These crazy big homes are packed with amenities from a bowling alley to underground tunnels and even at $2 million TV that rises up from the pool.
Take a look inside.
Originally listed for $250 million, this four-story mega-mansion towers over the City of Angels from the Hills of Bel Air, California.
Bruce Makowsky is the real estate developer who built this luxury lair and filled it with a $30 million car collection, including a $15 million vintage Mercedes
And you'll never get bored here: The home's entertainment level has a four-lane bowling alley, a giant candy wall and four glass foosball tables.
Just past an almost 30-foot mega-TV that hangs over the mansion's bar...
...is a massive James Bond-themed movie theater that seats 40.
The home originally hit the market in 2017 but after more than two years without any takers and after two price reductions, it's now listed for $150 million.
This $195 million French-styled mansion in L.A.'s ritzy Bel Air neighborhood is currently the most expensive home for sale in America.
"Not only is there nothing like this in Los Angeles, I don't think there's anything like this in the country," Hilton & Hyland broker Gary Gold tells CNBC.
The 25,000-square-foot mega-home, which belonged to late media mogul Jerry Perenchio, has some cool secrets.
In the grand ballroom, a wall of decorative panels splits open to reveal a stage with a grand piano.
Hidden underneath the residence are two tunnels original to the home's 1935 construction.
The first leads to a pool and pool house.
The second leads to the mouth of a giant's head and into a private forest.
The 10-acre estate also has a massive garage.
"Mr. Perenchio built this 40-car motor court. And above it, he built a beautiful rose garden," says Gold.
And there's plenty of space to park vino too: The estate has a wine cellar with space for 12,000 bottles.
This massive $135 million estate hidden in Beverly Hills has a glamorous Hollywood past.
Fun fact: It was featured in the 1972 film "The Godfather" starring Marlon Brando, and in the 1992 blockbuster "The Bodyguard" with Whitney Houston and Kevin Costner.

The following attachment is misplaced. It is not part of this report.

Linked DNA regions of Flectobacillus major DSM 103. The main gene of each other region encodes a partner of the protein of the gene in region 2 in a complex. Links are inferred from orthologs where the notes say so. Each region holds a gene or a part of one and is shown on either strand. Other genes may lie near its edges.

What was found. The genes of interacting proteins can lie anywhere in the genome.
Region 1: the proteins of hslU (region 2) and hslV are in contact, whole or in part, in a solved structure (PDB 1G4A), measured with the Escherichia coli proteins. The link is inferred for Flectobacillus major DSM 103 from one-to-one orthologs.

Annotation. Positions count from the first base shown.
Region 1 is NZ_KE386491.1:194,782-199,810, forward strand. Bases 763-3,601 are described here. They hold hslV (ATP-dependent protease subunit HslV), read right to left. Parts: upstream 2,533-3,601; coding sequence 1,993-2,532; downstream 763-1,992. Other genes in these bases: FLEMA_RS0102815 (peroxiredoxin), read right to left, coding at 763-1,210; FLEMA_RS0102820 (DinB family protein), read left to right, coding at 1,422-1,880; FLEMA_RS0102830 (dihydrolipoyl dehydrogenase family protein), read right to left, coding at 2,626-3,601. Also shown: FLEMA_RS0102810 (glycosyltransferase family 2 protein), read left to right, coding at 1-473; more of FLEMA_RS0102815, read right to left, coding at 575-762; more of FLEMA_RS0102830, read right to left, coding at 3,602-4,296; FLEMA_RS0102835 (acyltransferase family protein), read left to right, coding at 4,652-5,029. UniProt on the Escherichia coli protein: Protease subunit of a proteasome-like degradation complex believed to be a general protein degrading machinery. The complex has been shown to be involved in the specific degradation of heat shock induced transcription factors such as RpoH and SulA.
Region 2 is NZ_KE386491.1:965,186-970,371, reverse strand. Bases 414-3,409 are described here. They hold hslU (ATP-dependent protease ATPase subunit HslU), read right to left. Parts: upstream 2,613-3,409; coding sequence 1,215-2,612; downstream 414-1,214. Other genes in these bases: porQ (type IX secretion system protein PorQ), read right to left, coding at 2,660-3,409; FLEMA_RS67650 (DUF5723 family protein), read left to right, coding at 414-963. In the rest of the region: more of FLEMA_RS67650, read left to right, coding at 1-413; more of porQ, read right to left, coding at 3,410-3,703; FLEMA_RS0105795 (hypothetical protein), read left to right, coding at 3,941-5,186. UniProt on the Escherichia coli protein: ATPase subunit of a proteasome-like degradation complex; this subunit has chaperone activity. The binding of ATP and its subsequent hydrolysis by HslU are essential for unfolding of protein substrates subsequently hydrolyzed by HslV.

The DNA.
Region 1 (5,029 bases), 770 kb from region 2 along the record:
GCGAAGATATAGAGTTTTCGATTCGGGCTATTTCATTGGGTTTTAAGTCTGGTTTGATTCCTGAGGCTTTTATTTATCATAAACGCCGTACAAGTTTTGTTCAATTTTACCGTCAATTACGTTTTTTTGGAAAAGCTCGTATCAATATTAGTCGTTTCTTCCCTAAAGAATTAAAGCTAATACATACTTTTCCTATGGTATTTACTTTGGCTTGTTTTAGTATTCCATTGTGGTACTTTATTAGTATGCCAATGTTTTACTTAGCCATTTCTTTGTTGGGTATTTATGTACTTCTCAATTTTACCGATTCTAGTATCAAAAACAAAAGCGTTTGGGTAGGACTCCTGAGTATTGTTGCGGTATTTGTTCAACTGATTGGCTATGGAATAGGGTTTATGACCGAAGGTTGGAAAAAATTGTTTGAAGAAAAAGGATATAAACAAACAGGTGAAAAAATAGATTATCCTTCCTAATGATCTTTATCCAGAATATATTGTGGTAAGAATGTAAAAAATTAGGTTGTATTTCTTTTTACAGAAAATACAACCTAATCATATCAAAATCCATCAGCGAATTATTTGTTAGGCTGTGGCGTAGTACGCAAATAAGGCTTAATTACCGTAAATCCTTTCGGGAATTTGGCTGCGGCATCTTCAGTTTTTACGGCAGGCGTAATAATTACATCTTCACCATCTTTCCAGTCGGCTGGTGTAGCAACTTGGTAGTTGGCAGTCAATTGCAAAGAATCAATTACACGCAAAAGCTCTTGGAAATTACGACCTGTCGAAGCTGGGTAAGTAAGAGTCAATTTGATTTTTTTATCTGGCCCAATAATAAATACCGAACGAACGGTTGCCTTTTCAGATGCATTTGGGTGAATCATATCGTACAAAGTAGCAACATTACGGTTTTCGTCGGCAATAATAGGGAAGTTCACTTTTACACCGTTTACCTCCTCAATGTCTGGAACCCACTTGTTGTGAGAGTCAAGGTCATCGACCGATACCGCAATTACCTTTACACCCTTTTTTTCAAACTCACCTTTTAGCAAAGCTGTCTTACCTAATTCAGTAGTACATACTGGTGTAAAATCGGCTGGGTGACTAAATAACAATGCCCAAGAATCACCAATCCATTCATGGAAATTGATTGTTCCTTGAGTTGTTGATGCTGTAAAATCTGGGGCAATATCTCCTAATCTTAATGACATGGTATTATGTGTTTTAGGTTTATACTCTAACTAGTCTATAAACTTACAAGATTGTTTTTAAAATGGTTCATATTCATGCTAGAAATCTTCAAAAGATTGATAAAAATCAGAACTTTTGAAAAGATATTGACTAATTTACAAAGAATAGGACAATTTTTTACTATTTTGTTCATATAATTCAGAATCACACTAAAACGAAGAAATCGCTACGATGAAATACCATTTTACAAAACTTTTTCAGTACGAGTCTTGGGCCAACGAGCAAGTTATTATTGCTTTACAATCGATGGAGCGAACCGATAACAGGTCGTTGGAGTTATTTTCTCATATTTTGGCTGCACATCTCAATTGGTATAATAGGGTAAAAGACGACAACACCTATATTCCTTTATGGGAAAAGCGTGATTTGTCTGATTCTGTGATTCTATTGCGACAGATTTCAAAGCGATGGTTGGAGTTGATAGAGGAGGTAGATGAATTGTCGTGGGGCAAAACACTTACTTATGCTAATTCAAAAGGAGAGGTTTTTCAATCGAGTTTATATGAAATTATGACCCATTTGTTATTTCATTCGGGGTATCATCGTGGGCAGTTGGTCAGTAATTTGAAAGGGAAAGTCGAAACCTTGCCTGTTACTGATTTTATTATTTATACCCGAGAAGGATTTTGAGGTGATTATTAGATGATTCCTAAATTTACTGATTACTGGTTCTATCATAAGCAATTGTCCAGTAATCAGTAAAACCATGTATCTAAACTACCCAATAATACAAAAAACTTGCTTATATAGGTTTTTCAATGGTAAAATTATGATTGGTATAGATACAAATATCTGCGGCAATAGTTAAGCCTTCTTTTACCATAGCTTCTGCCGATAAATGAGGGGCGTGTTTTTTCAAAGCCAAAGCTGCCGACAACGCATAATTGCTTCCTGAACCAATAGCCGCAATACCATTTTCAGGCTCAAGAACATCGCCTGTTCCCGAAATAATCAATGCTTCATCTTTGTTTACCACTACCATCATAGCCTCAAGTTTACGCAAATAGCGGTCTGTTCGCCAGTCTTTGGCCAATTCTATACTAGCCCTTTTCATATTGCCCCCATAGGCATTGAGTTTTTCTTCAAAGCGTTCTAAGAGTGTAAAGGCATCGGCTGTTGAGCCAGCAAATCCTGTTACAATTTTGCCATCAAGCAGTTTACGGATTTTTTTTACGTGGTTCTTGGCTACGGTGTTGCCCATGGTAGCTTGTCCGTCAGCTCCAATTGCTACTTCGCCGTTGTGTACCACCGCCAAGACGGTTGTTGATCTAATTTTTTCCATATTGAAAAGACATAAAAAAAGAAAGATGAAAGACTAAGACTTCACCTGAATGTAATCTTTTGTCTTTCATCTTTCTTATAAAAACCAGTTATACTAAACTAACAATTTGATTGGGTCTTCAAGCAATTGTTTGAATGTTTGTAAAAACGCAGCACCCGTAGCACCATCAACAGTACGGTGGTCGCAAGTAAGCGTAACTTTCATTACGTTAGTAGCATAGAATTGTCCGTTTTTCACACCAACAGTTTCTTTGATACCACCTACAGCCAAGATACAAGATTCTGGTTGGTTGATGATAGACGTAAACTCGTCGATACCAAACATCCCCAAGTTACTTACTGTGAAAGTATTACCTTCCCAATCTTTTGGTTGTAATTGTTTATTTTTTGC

"This is the Beverly House, which was the estate of William Randolph Hearst and Marion Davies," owner Leonard Ross tells CNBC. "Jacqueline and John F. Kennedy honeymooned here."
Inside the 50,000-square-foot home are eye-catching architectural details like the arched ceilings in the living room and the hand-carved woodwork in the two-story library.
In the billiard room there's an antique pool table and fireplace.
With two dining rooms and hallways that are more than 100 feet long, the owner says the Beverly House can easily entertain 1,000 people.
Downstairs, guests can literally party like the ultimate playboy. When Hugh Hefner's private club in Los Angeles called "Touch" closed in the 90s, Ross purchased the doors, etched glasswork and bar and rebuilt Hef's lounge on the home's lowest level.
The most iconic part of the estate is the backyard, where you'll spot the gardens, fountains and the tiered pools that were featured in both "The Godfather" and "The Bodyguard."
This gold-covered palace in Hillsboro Beach, Florida, originally hit the market for $159 million. And it's clear the billionaire who built the 60,000 square foot, 11-bedroom mega-mansion wanted everything super-sized.
He spent $4 million on an enormous 150,000-gallon, resort-style swimming pool and another $2 million on one of the first IMAX home movie theaters.
He also spent huge amounts of cash on the interiors. His real estate broker told CNBC it cost more than $5 million to accent every room with 22 karat gold leaf.
"This is the same type of gold and same technique applied in 18th century France," says Nicholas Gardnier, who was in charge of the crew painting on the precious metal.
Everything got the Midas touch, including the $500,000 front doors, the railings on the $2 million staircase and the moldings on the walls and ceilings.
The billionaire who built it never moved in, instead he put his mega-home on the market for a whopping $159 million. When it sat empty for several years, it eventually sold at auction. Public records show it sold for just $42.5 million to an LLC with ties to Andy Mack, the co-founder of tea business Teavana, which sold to Starbucks for more than $600 million in 2012.